Magazine article The Spectator

Message from the Maze

Magazine article The Spectator

Message from the Maze

Article excerpt

POPPY SHAKESPEARE

by Clare Allan Bloomsbury, £12.99, pp. 344, ISBN 0747580464 . £10.39 (plus £2.45 p&p) 0870 429 6655

Clare Allan won the Orange/Harpers short story prize back in 2002. I read her winning piece at the time, and couldn't get it out of my head. She demonstrated a genuinely thrilling new voice, capturing perfectly the tone of a mental hospital ward, its tension, its maddening logic and above all its camaraderie.

So when I heard that her debut novel was imminent, I asked your literary editor for the chance to review it. OK, not asked, more like camped outside the Doughty Street office for a month, singing sonnets of longing, that sort of thing. Thankfully, I wasn't sectioned. I was sent the book.

My obsession paid off. Allan's candid portrayal of a day patient at the Dorothy Fish rehabilitation unit in north London is funny, lyrical (for all its intentional bad grammar) and deeply affecting.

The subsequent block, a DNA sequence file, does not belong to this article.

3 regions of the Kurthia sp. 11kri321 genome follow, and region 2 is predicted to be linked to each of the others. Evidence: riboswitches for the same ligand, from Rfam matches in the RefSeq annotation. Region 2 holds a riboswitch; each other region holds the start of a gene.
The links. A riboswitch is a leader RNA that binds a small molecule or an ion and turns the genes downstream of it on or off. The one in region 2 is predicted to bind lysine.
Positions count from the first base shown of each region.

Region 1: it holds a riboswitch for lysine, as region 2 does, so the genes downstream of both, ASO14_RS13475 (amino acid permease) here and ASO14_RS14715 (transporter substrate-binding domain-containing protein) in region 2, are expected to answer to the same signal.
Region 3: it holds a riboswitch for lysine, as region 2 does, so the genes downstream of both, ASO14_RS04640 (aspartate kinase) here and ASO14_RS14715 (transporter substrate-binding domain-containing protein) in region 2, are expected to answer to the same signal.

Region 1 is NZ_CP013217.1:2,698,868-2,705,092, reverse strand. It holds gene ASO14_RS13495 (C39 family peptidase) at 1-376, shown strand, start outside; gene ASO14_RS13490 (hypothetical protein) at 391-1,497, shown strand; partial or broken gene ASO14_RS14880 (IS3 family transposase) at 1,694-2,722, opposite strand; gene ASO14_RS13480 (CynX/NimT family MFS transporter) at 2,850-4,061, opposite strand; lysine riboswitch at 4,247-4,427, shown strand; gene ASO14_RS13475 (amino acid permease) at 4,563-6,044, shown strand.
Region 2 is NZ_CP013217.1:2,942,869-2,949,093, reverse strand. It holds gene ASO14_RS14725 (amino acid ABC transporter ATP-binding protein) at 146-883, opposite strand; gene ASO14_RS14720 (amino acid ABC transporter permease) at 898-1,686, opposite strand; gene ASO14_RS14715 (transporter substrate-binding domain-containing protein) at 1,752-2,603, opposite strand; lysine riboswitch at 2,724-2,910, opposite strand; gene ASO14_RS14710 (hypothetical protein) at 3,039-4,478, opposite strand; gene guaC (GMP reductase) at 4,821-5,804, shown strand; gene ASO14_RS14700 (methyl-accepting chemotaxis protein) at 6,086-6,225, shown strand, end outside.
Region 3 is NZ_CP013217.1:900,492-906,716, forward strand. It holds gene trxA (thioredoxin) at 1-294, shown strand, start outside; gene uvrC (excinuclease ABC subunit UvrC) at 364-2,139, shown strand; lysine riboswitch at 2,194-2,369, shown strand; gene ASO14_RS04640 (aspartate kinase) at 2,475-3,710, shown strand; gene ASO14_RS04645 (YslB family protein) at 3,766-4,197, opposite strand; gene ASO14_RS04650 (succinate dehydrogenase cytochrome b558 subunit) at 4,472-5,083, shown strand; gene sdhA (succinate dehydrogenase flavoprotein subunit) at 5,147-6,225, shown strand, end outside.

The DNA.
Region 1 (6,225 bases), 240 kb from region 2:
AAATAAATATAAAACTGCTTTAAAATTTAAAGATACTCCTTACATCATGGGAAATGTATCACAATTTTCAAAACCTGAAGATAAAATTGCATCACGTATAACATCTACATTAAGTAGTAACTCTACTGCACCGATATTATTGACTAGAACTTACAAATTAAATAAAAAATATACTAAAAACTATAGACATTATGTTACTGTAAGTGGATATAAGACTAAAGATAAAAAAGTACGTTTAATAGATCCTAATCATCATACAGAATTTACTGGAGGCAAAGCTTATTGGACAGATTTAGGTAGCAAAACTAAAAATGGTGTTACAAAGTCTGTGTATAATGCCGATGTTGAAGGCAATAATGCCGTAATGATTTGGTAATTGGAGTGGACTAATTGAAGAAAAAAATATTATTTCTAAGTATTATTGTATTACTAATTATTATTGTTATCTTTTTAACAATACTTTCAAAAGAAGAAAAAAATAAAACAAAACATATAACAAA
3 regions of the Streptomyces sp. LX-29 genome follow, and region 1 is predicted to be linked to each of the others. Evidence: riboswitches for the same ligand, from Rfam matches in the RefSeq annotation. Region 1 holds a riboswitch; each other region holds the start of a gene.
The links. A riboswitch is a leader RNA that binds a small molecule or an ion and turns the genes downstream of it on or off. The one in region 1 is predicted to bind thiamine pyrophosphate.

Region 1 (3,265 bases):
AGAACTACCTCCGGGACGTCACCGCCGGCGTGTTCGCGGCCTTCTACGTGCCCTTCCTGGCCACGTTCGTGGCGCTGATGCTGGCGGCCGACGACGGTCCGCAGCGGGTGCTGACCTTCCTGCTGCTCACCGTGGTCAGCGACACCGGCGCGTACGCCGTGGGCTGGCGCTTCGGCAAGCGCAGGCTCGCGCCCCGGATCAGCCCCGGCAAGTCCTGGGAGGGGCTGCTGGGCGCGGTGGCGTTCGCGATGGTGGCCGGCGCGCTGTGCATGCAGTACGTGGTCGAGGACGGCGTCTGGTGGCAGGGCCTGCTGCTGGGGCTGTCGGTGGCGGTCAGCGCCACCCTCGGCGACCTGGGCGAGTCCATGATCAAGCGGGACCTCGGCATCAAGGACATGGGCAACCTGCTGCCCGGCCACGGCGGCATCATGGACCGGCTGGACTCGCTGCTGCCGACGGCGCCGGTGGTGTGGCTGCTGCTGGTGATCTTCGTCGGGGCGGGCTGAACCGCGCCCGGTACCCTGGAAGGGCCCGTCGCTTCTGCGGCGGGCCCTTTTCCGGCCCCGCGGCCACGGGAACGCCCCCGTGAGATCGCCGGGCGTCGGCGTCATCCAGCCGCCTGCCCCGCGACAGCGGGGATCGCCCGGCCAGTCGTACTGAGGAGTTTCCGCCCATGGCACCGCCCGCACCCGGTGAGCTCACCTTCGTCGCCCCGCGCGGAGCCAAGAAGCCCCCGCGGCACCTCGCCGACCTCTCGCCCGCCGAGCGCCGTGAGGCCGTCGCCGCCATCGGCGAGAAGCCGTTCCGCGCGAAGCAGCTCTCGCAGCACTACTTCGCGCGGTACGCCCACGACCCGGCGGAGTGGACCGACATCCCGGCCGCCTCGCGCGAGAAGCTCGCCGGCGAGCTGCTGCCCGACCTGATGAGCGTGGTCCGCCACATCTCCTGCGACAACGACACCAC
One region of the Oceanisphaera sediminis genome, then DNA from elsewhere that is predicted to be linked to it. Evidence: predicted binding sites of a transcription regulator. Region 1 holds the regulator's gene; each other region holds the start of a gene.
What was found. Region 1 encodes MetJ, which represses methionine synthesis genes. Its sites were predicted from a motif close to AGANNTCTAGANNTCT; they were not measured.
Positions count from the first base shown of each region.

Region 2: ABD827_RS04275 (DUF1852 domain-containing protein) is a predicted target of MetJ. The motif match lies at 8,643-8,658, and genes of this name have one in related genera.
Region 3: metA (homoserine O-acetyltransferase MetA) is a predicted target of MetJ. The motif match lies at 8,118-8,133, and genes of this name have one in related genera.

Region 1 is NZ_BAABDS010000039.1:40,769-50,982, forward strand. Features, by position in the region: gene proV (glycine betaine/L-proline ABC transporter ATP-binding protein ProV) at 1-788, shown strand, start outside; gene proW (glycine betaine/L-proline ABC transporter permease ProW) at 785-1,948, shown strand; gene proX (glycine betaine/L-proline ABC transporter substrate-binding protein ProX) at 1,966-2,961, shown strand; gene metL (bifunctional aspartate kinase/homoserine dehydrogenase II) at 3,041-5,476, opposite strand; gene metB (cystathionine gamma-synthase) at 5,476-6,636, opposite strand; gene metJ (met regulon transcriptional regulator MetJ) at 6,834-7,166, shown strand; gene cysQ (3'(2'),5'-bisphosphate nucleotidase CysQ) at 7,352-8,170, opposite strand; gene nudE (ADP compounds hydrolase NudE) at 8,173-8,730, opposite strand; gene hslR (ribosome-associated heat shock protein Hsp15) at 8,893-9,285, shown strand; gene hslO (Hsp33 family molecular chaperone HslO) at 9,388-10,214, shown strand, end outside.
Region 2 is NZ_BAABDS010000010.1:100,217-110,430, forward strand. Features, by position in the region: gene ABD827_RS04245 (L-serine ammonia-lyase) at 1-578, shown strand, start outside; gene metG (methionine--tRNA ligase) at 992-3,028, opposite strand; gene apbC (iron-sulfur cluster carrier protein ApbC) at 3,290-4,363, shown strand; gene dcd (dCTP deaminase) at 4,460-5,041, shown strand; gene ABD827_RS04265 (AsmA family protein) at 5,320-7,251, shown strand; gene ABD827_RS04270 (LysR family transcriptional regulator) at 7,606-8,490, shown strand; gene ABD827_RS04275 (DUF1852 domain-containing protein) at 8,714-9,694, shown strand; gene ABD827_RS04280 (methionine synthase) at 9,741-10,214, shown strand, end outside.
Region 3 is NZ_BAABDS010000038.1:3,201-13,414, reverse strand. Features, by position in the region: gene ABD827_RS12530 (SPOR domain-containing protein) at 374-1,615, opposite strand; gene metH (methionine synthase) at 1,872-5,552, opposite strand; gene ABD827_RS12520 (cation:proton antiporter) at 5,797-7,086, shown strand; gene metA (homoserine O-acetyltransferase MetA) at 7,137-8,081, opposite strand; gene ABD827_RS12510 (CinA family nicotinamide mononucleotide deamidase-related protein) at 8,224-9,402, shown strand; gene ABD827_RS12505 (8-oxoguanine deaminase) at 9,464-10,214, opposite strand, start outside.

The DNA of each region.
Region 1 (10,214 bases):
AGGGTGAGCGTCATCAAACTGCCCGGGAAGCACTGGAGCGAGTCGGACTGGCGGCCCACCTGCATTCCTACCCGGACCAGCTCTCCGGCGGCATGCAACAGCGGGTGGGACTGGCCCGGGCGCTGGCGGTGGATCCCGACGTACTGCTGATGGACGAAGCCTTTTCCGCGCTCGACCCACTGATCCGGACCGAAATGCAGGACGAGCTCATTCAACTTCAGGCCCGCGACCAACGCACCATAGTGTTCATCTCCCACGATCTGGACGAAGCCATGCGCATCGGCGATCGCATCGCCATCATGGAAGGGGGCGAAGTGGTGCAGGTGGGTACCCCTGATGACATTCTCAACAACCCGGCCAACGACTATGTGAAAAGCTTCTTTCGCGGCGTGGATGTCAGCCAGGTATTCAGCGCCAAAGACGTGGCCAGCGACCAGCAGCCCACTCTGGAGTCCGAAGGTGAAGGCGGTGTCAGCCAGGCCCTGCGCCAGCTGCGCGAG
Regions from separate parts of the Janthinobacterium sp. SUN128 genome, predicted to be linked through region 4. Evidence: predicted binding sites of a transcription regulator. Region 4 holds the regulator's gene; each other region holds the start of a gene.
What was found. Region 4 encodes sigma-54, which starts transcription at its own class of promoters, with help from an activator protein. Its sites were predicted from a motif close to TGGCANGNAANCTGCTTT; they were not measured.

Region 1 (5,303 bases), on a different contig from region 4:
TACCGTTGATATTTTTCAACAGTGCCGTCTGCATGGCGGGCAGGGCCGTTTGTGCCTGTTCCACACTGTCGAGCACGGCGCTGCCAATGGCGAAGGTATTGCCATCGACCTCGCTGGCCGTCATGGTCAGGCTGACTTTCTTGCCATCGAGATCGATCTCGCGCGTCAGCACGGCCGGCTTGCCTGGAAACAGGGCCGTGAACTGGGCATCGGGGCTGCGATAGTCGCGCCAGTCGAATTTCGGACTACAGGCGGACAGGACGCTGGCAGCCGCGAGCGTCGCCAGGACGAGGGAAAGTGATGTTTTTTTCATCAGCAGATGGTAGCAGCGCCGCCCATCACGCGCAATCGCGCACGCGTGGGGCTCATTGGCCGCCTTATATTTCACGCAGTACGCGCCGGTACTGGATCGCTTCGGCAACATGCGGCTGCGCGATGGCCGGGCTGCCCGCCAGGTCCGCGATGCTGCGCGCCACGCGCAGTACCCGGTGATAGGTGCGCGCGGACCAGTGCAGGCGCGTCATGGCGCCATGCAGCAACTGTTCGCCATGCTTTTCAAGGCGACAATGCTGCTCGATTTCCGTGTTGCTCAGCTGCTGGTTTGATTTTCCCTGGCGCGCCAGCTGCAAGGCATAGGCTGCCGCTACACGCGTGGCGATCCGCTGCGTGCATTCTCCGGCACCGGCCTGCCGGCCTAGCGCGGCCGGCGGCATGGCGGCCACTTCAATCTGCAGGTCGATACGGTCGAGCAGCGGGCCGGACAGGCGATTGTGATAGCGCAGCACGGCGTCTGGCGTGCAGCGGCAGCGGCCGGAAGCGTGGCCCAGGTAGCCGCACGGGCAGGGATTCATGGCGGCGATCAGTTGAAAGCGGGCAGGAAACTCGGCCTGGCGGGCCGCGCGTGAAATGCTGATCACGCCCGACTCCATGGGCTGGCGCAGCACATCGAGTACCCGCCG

The plot can be reduced to a Catch 22 conundrum. Having been admitted against her will to the unit, the eponymous Poppy Shakespeare learns that in order to be discharged she must accept her diagnosis of being mentally ill in order to prove that she is not mentally ill; her repeated denials only confirm (to the other day patients, as much as to the doctors) how mad she really is.

Helping her through this tortuous maze is N, who comes from a line of 'dribblers'.

Charged with guiding Poppy on the unit, she introduces us to such characters as Astrid Arsewipe, Middle-Class Michael, and Verna the Vomit, and illuminates the feuds and hierarchy within the hospital:

where in-patient 'flops' haunt the corridors like vultures waiting for places on the day ward, where those 'unfortunate enough' to secure discharge are pitied and where attendance in groups is voluntary unless you don't wish to attend, in which case they become compulsory. …

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